Not long ago, archive assistant Amir Avni, John Kricfalusi and I took a trip out to visit Carlo Vinci’s family at the home of his wife, Margaret. Mrs. Vinci graciously welcomed us into her home for a tour of her collection of artwork belonging to her late husband. Carlo’s animation desk, which he designed and built himself, still stands in his office just as he left it, with caricatures by co-workers hanging above it on the wall. Every room in the house has beautiful artwork filling the space. It was an awe inspiring experience to get a chance to see it all.
John K, Steve Worth and Margaret VinciCarlo Vinci
was a remarkable artist. He received classical art training at the National Academy of Design
in 1930. He joined Paul Terry’s Terry-Toons soon after, and worked there for twenty years. He came West to join Joe Barbera at MGM, and ended up as the lead animator at H-B for twenty more years. But as I learned at my visit, those great achievements were only a small part of his story. In addition to cartooning, Vinci was an all-around fine artist, adept at oil painting, watercolor, illustration, stained glass and sculpture… in a variety of styles, from classical to baroque to art deco… with a wide range of subjects- still lifes, portraiture, landscapes and religious subjects. It was a mind blowing experience to discover the depth of talent behind a cartoonist we thought we already knew.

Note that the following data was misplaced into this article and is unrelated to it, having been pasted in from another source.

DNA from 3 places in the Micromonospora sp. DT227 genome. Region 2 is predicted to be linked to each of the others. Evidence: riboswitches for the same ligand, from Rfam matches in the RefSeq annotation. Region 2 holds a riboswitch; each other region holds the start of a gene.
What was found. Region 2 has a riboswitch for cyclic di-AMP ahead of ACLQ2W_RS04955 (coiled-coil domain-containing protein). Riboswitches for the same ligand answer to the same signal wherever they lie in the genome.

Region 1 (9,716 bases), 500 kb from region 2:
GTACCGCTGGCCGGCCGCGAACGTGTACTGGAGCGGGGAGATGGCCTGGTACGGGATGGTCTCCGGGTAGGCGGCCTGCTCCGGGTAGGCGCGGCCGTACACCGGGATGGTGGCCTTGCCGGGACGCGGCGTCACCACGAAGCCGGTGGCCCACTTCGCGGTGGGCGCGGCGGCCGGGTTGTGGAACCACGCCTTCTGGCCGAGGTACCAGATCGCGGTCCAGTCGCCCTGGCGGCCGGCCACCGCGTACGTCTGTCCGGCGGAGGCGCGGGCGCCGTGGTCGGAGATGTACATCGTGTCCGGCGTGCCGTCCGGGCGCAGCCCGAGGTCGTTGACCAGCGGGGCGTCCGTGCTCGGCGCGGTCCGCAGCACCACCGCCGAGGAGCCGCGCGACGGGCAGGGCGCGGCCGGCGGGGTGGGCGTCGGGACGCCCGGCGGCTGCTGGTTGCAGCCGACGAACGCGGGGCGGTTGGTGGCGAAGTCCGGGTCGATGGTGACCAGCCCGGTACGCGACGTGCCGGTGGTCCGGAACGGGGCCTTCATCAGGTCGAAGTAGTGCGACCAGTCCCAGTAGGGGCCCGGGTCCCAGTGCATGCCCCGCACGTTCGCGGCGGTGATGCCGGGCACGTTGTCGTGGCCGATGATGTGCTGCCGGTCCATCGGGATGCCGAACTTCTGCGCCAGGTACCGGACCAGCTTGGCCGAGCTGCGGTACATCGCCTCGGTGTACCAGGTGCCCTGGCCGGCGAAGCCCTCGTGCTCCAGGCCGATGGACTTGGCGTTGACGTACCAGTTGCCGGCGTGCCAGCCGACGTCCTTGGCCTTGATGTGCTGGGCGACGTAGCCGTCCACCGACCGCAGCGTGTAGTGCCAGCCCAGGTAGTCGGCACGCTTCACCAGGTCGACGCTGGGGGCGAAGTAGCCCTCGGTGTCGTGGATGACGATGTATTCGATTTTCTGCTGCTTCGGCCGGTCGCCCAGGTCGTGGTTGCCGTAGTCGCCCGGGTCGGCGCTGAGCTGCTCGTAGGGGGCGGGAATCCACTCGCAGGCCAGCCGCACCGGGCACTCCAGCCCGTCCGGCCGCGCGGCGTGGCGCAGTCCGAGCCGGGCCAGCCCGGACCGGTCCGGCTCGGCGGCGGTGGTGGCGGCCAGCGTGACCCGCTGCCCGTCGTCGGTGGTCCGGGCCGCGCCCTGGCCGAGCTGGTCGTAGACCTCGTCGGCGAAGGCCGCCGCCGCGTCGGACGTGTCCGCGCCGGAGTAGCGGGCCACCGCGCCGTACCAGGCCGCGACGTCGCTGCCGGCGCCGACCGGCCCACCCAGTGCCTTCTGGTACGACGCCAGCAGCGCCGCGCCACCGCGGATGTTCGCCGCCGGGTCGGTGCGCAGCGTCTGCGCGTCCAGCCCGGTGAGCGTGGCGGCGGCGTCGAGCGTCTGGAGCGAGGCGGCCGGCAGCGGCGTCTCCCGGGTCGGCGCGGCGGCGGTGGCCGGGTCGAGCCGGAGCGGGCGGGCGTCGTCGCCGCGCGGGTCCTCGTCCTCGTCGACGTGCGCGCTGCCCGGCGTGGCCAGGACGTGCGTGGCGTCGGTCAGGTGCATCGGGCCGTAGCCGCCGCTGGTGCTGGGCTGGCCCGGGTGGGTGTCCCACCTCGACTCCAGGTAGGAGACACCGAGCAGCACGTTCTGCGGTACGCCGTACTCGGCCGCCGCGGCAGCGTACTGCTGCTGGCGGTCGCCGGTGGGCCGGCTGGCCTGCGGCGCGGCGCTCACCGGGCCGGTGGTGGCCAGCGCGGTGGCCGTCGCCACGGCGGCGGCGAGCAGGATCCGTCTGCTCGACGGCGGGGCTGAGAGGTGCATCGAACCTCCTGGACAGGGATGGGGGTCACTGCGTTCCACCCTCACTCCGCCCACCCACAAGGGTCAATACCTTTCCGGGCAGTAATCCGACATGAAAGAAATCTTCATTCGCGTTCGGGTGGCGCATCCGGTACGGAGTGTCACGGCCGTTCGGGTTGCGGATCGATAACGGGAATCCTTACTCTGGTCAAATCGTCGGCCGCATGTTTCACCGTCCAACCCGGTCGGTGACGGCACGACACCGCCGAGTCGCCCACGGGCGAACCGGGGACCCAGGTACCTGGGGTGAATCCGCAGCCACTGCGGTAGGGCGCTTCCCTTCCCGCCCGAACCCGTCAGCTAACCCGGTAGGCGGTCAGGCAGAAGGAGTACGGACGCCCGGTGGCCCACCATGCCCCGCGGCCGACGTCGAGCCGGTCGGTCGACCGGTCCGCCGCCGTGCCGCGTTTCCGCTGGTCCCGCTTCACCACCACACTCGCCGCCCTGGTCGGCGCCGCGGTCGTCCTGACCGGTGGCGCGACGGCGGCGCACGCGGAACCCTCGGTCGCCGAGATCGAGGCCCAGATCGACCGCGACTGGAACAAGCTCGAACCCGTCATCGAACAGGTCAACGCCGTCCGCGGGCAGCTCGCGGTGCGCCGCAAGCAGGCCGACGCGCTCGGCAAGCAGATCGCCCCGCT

Carlo Vinci’s son, Paul and grandson, John
with John K in front of Vinci’s self-portrait
After we had viewed all the amazing artwork, Mrs. Vinci invited us to enjoy some home made Italian desserts with her family. Excited by everything we had seen, we had plenty of questions about Carlo and his wonderful career as an artist. We asked if she had met him before he started working for Terry-Toons or after, and she replied, "He was working for Mr. Terry when I met him. When we were courting, he lived in the Bronx, and I lived in Brooklyn. It was a long trip across town to meet for our date every Wednesday evening. Carlo would send me a little note with a cartoon every day in the mail when we couldn’t be together. I’ve saved them all these years, but I don’t suppose you would be interested in seeing them…"
Naturally, we were! Her son, Paul Vinci helped her to retrieve the hundreds of letters from a closet- all on Terry animation paper in envelopes with the distinctive Terry-Toons logo. Dating from 1938 to 1939, these charming little notes had a personal message, along with brilliant drawings depicting Terry characters. Paul commented that he himself hadn’t seen the letters since he was very small; and even then, his mother only shared one or two with him. They had been bundled away carefully for over fifty years. Mrs. Vinci has kindly allowed us to share these drawings with you…
All of us at Animation Resources appreciate Mrs. Vinci’s generosity. Paul and John Vinci will be printing out this post and sharing it with her, so you can thank her yourself in the comments below.
This posting is part of the online Encyclopedia of Cartooning under the subject heading, Animation.